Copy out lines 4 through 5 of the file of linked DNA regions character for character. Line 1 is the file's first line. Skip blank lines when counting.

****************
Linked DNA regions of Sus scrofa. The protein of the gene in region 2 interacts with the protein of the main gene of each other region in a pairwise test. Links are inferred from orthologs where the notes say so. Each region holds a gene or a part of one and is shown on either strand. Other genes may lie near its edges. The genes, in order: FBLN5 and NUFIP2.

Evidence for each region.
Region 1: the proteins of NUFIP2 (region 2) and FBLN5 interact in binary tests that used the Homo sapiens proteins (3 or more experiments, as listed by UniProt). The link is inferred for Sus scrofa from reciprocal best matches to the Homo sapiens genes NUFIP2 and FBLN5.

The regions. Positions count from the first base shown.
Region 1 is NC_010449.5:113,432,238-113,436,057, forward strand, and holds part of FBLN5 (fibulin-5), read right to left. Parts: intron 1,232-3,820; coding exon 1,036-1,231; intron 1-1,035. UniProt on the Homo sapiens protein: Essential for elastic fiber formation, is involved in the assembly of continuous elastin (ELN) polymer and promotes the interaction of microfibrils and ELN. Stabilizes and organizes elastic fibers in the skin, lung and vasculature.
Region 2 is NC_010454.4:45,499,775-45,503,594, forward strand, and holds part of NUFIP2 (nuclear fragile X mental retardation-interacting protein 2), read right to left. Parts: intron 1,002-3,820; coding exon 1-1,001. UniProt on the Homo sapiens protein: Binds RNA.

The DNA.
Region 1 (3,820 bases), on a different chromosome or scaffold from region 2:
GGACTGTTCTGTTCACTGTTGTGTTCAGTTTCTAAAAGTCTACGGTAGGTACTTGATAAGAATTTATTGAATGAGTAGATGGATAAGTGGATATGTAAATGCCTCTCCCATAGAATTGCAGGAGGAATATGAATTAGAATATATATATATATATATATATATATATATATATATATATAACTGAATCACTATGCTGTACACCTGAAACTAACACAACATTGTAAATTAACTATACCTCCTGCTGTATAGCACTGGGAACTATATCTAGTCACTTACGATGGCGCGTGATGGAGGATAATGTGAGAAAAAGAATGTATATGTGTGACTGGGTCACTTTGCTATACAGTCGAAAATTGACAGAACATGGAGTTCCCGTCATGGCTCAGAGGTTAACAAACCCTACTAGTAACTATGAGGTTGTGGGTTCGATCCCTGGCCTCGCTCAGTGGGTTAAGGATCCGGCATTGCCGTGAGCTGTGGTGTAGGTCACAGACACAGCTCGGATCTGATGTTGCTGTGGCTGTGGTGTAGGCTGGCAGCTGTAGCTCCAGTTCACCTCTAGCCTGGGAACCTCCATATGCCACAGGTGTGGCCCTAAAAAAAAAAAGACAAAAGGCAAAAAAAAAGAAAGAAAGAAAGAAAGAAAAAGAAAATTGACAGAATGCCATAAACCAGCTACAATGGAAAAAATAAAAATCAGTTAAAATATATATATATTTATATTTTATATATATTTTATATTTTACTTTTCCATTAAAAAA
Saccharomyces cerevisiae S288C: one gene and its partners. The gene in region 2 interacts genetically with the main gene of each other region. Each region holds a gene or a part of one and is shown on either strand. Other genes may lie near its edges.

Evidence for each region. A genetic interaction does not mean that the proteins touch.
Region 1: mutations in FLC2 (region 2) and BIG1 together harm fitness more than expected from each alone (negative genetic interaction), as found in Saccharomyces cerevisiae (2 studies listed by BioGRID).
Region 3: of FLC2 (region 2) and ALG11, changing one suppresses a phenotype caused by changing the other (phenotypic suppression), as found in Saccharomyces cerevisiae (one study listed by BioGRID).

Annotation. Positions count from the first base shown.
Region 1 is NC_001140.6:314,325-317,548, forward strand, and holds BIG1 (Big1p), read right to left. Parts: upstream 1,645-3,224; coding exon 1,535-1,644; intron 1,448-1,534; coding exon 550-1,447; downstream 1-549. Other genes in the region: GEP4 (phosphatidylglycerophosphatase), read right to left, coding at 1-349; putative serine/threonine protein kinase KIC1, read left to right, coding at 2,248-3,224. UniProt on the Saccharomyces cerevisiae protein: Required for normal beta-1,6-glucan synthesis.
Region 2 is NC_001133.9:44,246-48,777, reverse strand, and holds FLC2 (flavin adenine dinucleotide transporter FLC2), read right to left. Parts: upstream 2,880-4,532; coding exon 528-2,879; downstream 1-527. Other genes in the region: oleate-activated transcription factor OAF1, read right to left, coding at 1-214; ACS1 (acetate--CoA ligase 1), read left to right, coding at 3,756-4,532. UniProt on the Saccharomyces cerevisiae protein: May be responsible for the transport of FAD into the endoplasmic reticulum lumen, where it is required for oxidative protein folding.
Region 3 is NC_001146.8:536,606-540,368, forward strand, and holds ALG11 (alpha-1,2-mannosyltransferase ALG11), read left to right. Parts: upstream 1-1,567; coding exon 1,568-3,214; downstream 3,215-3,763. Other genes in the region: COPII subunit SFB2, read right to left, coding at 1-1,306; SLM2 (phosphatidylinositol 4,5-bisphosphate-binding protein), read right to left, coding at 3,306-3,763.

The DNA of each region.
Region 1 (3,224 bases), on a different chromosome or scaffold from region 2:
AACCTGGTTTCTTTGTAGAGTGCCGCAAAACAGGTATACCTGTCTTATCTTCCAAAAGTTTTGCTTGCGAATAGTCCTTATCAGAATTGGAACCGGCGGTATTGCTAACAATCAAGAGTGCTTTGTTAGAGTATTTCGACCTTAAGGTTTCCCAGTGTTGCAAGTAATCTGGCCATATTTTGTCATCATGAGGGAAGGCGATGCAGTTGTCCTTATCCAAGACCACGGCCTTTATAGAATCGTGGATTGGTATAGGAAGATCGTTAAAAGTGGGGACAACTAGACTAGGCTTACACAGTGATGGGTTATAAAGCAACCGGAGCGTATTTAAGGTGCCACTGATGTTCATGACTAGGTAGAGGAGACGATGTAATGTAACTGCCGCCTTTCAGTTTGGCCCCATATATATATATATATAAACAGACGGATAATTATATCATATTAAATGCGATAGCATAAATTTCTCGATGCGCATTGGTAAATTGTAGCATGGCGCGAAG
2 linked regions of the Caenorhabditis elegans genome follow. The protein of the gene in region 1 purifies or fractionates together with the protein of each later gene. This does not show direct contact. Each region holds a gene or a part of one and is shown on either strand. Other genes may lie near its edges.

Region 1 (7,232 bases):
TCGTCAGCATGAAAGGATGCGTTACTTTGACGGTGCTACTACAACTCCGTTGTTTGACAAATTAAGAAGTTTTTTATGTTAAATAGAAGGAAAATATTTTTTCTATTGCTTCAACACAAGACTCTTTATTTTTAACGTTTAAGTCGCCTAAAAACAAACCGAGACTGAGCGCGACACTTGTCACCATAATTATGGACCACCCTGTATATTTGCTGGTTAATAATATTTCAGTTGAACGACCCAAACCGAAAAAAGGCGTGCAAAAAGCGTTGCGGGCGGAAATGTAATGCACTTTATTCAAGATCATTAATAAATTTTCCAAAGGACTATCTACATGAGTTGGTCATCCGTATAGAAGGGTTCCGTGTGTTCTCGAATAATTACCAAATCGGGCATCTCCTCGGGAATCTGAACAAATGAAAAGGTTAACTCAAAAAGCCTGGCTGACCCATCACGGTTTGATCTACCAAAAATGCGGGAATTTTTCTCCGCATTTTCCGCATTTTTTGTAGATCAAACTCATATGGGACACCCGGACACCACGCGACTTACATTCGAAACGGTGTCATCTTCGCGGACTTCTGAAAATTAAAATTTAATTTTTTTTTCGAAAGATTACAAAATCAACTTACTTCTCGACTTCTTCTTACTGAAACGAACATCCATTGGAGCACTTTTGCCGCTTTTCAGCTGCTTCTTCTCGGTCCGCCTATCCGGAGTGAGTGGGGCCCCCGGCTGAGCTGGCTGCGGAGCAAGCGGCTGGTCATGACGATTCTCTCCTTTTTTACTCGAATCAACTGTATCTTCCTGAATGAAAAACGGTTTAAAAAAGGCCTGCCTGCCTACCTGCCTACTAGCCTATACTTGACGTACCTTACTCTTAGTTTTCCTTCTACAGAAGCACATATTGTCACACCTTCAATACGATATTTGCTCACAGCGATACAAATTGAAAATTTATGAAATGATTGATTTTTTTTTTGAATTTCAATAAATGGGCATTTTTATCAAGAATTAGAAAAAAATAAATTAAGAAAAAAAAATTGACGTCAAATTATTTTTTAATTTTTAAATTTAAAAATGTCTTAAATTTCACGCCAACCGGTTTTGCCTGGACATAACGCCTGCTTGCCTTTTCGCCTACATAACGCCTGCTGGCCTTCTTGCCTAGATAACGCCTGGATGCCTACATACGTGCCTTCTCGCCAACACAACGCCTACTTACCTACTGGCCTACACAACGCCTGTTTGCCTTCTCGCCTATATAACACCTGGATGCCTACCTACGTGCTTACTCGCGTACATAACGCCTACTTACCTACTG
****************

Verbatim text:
The regions. Positions count from the first base shown.
Region 1 is NC_010449.5:113,432,238-113,436,057, forward strand, and holds part of FBLN5 (fibulin-5), read right to left. Parts: intron 1,232-3,820; coding exon 1,036-1,231; intron 1-1,035. UniProt on the Homo sapiens protein: Essential for elastic fiber formation, is involved in the assembly of continuous elastin (ELN) polymer and promotes the interaction of microfibrils and ELN. Stabilizes and organizes elastic fibers in the skin, lung and vasculature.